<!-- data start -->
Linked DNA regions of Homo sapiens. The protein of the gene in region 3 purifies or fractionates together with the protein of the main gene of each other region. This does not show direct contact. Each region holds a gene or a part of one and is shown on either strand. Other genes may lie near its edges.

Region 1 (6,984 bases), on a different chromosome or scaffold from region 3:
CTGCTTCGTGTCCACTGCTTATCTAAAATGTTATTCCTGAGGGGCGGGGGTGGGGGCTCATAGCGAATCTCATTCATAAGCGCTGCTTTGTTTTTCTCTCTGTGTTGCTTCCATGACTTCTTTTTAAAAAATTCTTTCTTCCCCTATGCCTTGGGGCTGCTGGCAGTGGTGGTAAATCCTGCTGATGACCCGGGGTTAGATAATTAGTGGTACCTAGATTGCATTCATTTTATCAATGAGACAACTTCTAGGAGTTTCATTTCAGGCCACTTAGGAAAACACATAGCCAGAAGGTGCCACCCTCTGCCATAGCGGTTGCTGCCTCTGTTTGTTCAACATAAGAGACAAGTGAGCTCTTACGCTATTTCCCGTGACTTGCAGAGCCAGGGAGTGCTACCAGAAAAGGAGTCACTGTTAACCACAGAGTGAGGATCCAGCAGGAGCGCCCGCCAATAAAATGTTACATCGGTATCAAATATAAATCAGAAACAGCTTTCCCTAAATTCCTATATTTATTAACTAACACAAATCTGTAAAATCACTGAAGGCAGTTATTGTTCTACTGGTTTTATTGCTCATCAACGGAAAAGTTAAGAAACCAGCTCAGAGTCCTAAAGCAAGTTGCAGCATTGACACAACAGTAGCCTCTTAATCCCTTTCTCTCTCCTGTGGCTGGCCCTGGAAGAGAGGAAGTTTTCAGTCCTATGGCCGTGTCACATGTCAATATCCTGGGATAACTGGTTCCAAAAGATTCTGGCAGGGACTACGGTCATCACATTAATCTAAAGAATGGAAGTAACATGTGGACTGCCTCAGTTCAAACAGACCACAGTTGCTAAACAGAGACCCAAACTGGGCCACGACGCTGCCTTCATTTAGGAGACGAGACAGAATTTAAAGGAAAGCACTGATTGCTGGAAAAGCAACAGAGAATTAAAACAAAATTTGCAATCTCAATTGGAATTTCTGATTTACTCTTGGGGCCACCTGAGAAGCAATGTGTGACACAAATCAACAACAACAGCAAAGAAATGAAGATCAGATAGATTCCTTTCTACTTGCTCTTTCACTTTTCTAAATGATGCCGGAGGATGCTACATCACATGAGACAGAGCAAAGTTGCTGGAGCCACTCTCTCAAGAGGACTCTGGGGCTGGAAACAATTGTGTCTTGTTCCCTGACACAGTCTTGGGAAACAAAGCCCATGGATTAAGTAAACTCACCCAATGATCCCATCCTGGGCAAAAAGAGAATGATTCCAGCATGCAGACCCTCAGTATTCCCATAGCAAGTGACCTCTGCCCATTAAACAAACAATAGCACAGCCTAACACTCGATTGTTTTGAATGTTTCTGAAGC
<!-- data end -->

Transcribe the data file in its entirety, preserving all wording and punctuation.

Linked DNA regions of Homo sapiens. The protein of the gene in region 3 purifies or fractionates together with the protein of the main gene of each other region. This does not show direct contact. Each region holds a gene or a part of one and is shown on either strand. Other genes may lie near its edges.

Region 1 (6,984 bases), on a different chromosome or scaffold from region 3:
CTGCTTCGTGTCCACTGCTTATCTAAAATGTTATTCCTGAGGGGCGGGGGTGGGGGCTCATAGCGAATCTCATTCATAAGCGCTGCTTTGTTTTTCTCTCTGTGTTGCTTCCATGACTTCTTTTTAAAAAATTCTTTCTTCCCCTATGCCTTGGGGCTGCTGGCAGTGGTGGTAAATCCTGCTGATGACCCGGGGTTAGATAATTAGTGGTACCTAGATTGCATTCATTTTATCAATGAGACAACTTCTAGGAGTTTCATTTCAGGCCACTTAGGAAAACACATAGCCAGAAGGTGCCACCCTCTGCCATAGCGGTTGCTGCCTCTGTTTGTTCAACATAAGAGACAAGTGAGCTCTTACGCTATTTCCCGTGACTTGCAGAGCCAGGGAGTGCTACCAGAAAAGGAGTCACTGTTAACCACAGAGTGAGGATCCAGCAGGAGCGCCCGCCAATAAAATGTTACATCGGTATCAAATATAAATCAGAAACAGCTTTCCCTAAATTCCTATATTTATTAACTAACACAAATCTGTAAAATCACTGAAGGCAGTTATTGTTCTACTGGTTTTATTGCTCATCAACGGAAAAGTTAAGAAACCAGCTCAGAGTCCTAAAGCAAGTTGCAGCATTGACACAACAGTAGCCTCTTAATCCCTTTCTCTCTCCTGTGGCTGGCCCTGGAAGAGAGGAAGTTTTCAGTCCTATGGCCGTGTCACATGTCAATATCCTGGGATAACTGGTTCCAAAAGATTCTGGCAGGGACTACGGTCATCACATTAATCTAAAGAATGGAAGTAACATGTGGACTGCCTCAGTTCAAACAGACCACAGTTGCTAAACAGAGACCCAAACTGGGCCACGACGCTGCCTTCATTTAGGAGACGAGACAGAATTTAAAGGAAAGCACTGATTGCTGGAAAAGCAACAGAGAATTAAAACAAAATTTGCAATCTCAATTGGAATTTCTGATTTACTCTTGGGGCCACCTGAGAAGCAATGTGTGACACAAATCAACAACAACAGCAAAGAAATGAAGATCAGATAGATTCCTTTCTACTTGCTCTTTCACTTTTCTAAATGATGCCGGAGGATGCTACATCACATGAGACAGAGCAAAGTTGCTGGAGCCACTCTCTCAAGAGGACTCTGGGGCTGGAAACAATTGTGTCTTGTTCCCTGACACAGTCTTGGGAAACAAAGCCCATGGATTAAGTAAACTCACCCAATGATCCCATCCTGGGCAAAAAGAGAATGATTCCAGCATGCAGACCCTCAGTATTCCCATAGCAAGTGACCTCTGCCCATTAAACAAACAATAGCACAGCCTAACACTCGATTGTTTTGAATGTTTCTGAAGC